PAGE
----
Thom: So you took us there; How did Ruby Tapas emerge? I am certain there’s an interesting story behind that.

Avdi: I’ve been trying to figure that out lately. *chuckle*
It was an idea that came to me, I think over a year before I actually managed to launch it. But thinking back now, I can’t actually remember what was that crystallizing moment when I realized, “What if I did really short videos about Ruby?” I had been thinking about screencasting for a long time and I’ve been dabbling in releasing little, incredibly poor quality screencasts on my blog from time to time when there was something that felt it would be hard to demonstrate using just text.

But part of the idea of doing a service was just sheer economic business pragmatism. I am a sole earner for our whole family and I’d been consulting for a while and I’d been augmenting our income with some of the books that I’d released and that was a nice source of secondary income. But it was also kind of tough sometimes when I would have a couple of consulting clients and also be trying to keep up with book writing and then sometimes with consulting. The difficulty in managing all that; sometimes it pours and then sometimes it’s dry.

I had been looking for a way to come up with more of a smooth, even source of income while still doing the stuff that I love. I love coding, but I also love writing about code and the screencasts are really just an extension of writing about code. They’re kind of an excuse to write all the blog posts that I never got around to writing.

At some point it occurred to me that a lot of screencasts seemed like it’s hard to find time for them. So I thought that I’d try my hand at really short ones and see if I could cram just one piece of knowledge into a single short screencast at a time.

Thom: I think that is your “Secret Sauce”, the magic formula. I feel the same way. Five minutes is not only easily digestible, more importantly, I’m less likely to procrastinate watching it. I will devote the time if I know that it’s finite and I know what it is, I will spend the time to go through it.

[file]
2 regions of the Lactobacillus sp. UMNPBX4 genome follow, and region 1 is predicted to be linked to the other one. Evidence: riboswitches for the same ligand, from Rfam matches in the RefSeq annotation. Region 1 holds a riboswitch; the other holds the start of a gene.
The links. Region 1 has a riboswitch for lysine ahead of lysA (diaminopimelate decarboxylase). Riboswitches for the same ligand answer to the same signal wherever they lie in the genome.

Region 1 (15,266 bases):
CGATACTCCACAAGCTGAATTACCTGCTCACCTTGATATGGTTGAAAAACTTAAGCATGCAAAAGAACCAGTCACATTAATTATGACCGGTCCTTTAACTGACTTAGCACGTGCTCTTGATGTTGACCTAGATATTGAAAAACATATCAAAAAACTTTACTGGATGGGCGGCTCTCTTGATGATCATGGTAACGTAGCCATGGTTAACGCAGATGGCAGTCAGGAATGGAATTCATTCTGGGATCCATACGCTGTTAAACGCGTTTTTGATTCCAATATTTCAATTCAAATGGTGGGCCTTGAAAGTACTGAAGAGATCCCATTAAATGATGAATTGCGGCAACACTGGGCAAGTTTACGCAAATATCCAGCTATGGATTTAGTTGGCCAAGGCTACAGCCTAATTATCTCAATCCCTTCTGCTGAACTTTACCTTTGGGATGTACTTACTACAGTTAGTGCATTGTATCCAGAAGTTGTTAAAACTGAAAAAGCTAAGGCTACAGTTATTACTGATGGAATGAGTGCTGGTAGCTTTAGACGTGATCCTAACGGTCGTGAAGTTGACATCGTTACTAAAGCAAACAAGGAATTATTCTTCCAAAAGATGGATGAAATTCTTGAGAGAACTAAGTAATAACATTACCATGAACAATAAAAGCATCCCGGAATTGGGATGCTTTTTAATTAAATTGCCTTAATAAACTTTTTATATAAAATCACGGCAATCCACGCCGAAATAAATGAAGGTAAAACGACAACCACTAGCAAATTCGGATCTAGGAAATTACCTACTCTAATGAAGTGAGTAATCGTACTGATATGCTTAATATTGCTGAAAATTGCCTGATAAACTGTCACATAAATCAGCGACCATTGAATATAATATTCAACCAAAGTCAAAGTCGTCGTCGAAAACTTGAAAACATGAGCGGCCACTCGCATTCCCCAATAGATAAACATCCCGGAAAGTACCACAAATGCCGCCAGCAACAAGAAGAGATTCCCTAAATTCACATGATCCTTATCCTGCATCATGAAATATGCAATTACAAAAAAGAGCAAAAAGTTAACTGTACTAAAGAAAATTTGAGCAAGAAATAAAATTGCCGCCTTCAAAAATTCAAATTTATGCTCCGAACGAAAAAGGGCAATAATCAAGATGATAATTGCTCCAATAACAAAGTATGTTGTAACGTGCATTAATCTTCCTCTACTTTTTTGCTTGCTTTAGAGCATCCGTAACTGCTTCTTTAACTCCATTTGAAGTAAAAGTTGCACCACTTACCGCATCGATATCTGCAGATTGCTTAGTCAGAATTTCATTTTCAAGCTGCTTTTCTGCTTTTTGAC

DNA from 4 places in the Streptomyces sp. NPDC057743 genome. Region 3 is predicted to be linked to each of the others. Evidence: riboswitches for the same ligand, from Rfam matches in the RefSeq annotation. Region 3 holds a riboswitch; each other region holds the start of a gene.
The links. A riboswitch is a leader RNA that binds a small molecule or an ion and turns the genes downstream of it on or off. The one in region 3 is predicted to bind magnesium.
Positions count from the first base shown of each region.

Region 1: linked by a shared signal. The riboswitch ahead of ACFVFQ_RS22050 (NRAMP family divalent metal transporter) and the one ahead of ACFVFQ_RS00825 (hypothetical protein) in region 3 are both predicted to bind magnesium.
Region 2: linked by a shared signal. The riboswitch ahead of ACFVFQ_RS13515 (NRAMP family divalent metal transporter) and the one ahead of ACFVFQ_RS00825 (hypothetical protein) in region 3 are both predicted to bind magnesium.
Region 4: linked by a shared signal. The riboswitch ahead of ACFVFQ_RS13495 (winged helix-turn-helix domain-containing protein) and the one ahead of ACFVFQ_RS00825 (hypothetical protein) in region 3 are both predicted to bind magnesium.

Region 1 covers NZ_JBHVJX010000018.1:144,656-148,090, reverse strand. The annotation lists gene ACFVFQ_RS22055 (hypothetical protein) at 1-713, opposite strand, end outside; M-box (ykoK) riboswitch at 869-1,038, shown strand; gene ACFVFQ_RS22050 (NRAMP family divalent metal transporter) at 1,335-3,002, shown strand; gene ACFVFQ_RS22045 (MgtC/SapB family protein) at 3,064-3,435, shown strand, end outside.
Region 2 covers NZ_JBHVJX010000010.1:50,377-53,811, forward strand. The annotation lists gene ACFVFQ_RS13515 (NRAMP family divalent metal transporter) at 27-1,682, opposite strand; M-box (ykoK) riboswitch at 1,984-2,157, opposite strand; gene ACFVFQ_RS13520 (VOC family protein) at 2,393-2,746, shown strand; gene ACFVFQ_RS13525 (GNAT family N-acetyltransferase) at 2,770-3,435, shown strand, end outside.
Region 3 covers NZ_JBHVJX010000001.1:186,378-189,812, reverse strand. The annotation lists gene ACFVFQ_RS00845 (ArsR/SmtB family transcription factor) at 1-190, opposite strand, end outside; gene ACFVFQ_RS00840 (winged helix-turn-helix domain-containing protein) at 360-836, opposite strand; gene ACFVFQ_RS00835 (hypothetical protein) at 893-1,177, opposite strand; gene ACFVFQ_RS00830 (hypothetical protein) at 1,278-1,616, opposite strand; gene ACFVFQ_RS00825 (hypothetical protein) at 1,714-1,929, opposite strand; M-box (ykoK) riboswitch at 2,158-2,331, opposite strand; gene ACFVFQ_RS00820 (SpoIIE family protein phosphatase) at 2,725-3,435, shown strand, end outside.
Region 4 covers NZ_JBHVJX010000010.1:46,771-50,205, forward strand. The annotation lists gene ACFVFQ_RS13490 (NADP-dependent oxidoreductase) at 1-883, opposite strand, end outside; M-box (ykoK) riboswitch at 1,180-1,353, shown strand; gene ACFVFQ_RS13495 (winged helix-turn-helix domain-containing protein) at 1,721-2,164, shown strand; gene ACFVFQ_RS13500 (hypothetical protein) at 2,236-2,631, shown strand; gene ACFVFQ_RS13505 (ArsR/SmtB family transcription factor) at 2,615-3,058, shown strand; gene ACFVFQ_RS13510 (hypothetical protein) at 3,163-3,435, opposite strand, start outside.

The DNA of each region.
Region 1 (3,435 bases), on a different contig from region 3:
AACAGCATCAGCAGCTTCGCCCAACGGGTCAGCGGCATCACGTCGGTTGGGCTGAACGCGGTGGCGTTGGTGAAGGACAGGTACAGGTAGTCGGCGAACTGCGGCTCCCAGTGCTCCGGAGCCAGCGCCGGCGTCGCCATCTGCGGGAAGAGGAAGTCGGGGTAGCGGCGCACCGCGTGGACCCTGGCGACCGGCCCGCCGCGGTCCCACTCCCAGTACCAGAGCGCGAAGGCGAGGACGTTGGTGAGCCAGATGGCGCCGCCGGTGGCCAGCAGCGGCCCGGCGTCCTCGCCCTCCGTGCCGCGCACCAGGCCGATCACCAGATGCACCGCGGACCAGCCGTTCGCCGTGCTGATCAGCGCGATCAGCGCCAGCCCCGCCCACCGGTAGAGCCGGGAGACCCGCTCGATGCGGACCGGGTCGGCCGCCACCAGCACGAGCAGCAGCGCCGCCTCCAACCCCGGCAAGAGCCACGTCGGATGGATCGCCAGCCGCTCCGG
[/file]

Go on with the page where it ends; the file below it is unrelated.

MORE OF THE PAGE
Avdi: I’m in a very lucky situation. It’s kind of a positive reinforcement system now where I get to see a lot of feedback from the community, both as a Ruby Rogue and speaker and screencaster, et cetera. I get to see a lot of people talking about different techniques and different features of the language. People send stuff my way, I get emails with suggestions for topics or people tweet at me asking about a particular thing.

I benefit a lot from the community and I try to share the things that people send my way.

Thom: Terrific. I need to guide the conversation now to the Ruby Rogues. We’ve read from other Rogues on this, but from you, how did you discover them or how did they discover you? How did you become a Ruby Rogue?

Avdi: Ruby Rogue is the podcast I always wanted to create but I never did. Instead, Chuck and James got to it before me.

I love the panel format on podcasts, I’d listened to CNET’s Buzz Out Loud for years. There’s a Java podcast which – what am I doing listening to a Java podcast?! – but it’s actually a bunch of really smart people, in a panel format, and it is a lot of fun. So I always thought it would be cool to have a podcast like that for Ruby and then I got really excited when I saw that Chuck and James and some others had started to put one together. I listened to it and then I guess they knew about me through my blogging and books and stuff. One day they were missing a panelist and kind of at the last minute said, “Hey, do you want to join us?” and I was like, “Heck, yes!”